CTSP Flashback FAQ Videos

Take a step back in time with us! From our video vault archive, we produced a new Community Traffic Safety Program (CTSP) video series. Our Flashback FAQs showcase some timeless Traffic Safety Team talk. After more than 20 years, these clips provide insight into the essence of the CTSP in Northeast Florida that still apply today. 

Watch these six Flashback FAQ videos and learn the answers to some common questions we receive.

FAQ #1: What is the Community Traffic Safety Program?
A:
The premise of the program is local communities, solving local problems with state assistance. Our mission is to reduce traffic-related crashes, injuries and fatalities on our roadways. The CTSP is a volunteer organization sponsored by the Florida Department of Transportation. Traffic Safety Team members work together to develop solutions. We commend our partners for their active participation and on-going commitment to traffic safety in our 18 county district. We invite you to be a part of the solution. Help us promote safety on our roadways and move toward zero fatalities.

FAQ #2: What is a Community Traffic Safety Team?
A:
Community Traffic Safety Teams (CTSTs) are locally based groups of highway safety advocates who are committed to solving traffic safety problems through a comprehensive, multi-jurisdictional, multi-disciplinary approach. Members include city, county, state, private industry and citizens. The common goal of each CTST is to reduce the number and severity of traffic crashes within their community.

FAQ #3: How does the CTST solve traffic safety issues?
A:
Northeast Florida CTST members are the eyes and ears on the road, working together to develop solutions and solve traffic safety issues on our roadways. CTSTs are made up of what is termed the four E’s: Education, Enforcement, Engineers and Emergency Medical Services. All of these disciplines add to the richness of each team and allow broad collaboration in the solving of local traffic safety concerns related to drivers, passengers, vehicles, pedestrians, cyclists and roadways.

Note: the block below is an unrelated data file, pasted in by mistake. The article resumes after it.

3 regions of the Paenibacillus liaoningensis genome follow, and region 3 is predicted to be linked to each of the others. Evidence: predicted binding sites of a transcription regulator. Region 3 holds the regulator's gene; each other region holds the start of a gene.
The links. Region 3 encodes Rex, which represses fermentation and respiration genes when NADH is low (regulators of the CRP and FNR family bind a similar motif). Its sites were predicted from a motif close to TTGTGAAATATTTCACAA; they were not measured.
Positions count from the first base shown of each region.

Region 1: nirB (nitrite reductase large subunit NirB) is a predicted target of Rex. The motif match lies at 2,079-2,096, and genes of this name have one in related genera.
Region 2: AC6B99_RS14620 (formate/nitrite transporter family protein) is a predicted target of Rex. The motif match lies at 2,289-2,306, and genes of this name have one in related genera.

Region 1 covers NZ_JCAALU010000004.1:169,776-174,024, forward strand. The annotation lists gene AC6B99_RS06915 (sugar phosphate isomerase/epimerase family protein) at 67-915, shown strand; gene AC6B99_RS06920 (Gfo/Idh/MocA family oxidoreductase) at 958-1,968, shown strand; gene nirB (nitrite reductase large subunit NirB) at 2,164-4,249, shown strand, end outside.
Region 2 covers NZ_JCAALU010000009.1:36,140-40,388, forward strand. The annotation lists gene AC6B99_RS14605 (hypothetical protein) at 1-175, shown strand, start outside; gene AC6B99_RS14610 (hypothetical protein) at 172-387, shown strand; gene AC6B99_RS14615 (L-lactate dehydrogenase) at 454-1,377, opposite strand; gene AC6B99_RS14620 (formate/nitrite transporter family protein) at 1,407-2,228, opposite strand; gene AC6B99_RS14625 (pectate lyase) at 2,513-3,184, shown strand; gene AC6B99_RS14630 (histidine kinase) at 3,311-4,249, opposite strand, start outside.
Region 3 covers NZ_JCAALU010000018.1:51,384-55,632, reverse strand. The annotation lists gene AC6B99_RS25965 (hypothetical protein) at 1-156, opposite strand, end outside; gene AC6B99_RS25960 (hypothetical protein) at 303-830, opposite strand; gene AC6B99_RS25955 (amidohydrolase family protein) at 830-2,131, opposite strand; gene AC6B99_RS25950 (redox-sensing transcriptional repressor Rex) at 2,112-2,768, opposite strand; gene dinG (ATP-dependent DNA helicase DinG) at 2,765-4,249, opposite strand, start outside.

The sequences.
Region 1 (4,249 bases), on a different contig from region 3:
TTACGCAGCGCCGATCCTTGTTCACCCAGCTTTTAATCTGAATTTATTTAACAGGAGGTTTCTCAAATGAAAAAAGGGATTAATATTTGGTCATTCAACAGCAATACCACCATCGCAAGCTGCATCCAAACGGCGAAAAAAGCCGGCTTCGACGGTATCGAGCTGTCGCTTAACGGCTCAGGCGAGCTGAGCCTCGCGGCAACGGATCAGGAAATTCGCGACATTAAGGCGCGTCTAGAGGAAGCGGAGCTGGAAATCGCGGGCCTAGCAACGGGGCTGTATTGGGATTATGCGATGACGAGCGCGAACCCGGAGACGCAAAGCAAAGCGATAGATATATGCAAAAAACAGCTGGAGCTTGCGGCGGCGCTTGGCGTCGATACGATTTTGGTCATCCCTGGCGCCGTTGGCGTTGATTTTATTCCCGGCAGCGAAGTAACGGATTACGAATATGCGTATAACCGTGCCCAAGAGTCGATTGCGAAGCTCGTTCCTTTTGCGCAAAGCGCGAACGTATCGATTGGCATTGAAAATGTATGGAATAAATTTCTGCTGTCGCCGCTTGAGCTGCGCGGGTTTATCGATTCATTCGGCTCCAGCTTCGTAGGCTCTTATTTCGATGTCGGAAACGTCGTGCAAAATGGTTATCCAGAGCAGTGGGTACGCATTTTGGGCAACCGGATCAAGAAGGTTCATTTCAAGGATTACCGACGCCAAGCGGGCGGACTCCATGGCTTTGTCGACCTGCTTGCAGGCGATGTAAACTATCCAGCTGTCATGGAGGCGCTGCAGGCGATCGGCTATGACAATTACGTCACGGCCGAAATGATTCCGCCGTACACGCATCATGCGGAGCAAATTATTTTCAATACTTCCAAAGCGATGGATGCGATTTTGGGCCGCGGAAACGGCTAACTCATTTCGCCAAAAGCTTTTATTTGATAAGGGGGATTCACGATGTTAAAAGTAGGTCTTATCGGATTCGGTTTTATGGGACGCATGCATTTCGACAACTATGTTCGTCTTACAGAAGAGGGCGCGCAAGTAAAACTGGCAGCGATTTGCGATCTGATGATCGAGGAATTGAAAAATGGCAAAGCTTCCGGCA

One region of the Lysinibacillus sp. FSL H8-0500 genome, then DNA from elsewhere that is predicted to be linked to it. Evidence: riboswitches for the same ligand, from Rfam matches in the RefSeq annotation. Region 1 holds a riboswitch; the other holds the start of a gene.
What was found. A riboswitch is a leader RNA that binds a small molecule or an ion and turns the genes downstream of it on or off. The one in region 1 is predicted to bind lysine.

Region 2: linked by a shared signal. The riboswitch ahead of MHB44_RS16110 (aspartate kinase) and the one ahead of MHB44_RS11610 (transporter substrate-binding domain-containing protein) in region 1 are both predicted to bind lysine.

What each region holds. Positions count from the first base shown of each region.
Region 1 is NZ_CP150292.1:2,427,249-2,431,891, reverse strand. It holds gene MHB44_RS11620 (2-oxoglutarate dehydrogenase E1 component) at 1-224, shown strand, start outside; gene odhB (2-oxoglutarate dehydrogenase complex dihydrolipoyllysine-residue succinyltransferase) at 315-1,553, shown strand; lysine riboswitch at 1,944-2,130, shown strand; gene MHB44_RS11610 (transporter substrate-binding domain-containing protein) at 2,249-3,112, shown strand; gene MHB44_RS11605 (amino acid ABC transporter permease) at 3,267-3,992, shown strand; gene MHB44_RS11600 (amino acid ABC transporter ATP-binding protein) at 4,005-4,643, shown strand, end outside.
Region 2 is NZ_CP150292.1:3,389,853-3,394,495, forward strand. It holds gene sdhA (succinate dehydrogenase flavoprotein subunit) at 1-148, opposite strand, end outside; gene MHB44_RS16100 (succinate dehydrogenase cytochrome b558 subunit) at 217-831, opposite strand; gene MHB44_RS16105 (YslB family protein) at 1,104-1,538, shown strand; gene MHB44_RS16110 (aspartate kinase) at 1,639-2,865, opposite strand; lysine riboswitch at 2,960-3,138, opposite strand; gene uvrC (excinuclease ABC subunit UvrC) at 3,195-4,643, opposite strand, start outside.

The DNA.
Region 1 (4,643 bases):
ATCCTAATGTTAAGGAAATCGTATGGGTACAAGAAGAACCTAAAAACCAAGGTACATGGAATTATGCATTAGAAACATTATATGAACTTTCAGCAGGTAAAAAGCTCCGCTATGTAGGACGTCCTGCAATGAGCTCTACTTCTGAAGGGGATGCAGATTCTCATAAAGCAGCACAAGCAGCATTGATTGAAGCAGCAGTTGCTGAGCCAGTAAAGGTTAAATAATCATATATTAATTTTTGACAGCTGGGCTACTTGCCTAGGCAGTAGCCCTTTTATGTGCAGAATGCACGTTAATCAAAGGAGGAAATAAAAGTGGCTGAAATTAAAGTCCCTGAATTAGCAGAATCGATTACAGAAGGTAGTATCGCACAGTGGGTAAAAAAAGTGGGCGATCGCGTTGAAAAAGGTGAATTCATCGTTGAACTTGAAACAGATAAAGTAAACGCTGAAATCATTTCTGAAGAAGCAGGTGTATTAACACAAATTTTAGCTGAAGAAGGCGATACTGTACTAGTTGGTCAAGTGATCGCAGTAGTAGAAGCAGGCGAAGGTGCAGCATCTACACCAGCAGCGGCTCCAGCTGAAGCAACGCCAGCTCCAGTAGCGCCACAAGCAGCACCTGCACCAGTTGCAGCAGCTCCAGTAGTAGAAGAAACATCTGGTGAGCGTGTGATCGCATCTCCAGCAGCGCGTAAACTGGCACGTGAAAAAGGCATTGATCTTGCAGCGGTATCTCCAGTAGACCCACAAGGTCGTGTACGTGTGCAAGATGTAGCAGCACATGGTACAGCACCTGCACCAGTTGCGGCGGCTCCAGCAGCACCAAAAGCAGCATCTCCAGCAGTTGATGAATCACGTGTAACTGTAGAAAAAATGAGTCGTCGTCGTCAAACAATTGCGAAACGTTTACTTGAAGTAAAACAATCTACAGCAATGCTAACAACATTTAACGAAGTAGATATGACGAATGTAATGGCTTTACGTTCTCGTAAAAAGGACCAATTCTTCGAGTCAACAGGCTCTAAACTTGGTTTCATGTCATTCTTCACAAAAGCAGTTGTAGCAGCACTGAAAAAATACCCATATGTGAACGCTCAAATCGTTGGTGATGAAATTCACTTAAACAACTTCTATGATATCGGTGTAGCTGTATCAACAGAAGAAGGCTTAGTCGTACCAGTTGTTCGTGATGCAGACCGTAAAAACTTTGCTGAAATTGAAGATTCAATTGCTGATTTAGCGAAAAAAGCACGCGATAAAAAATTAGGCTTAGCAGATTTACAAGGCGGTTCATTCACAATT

FAQ #4: Who are the members of a Community Traffic Safety Team?
A:
FDOT District Two CTST members include city, county, state, private industry and citizens. Members are multi-disciplinary – integrating efforts of the four “E” disciplines that work in highway safety, including Engineering, Education/Public Information, Enforcement, and Emergency Medical Services, along with local community partners, businesses, officials and citizens.

FAQ #5: What is the W H A L E Check, Child Passenger Safety Program
A:
W.H.A.L.E. (We Have A Little Emergency) CHECK – Child Passenger Safety Program was first introduced in May of 2002 in Jacksonville, Florida by the Northeast Florida Department of Transportation District Two’s Community Traffic Safety Program. W.H.A.L.E. Check is a child passenger safety education and identification program for parents and caregivers in Florida. In the event of an automobile crash, children are often too young to identify themselves or provide helpful information. The W.H.A.L.E. Check informational flyer also includes child safety seat guidelines and safety tips to help prevent injuries in case of a car crash.

FAQ #6: What is the Celebrate Safely, Designate a Driver Program?
A:
The Northeast Florida Department of Transportation District Two Community Traffic Safety Program’s annual Celebrate Safely, Designate a Driver campaign was created to help reduce alcohol-related traffic deaths and injuries throughout the holiday season. During the week of Christmas through New Year’s Day, local establishments are promoting the Celebrate Safely, Designate a Driver program by displaying the materials provided. The 11×17 full-color posters will be displayed in neighborhood restaurants and bars. The stickers are for servers and bartenders to wear, and for sticking onto table-talkers, menus, and bill holders. (NOTE: Due to the hardships and challenges many local establishments are battling with COVID-19, we are not requiring them to provide free nonalcoholic drinks.)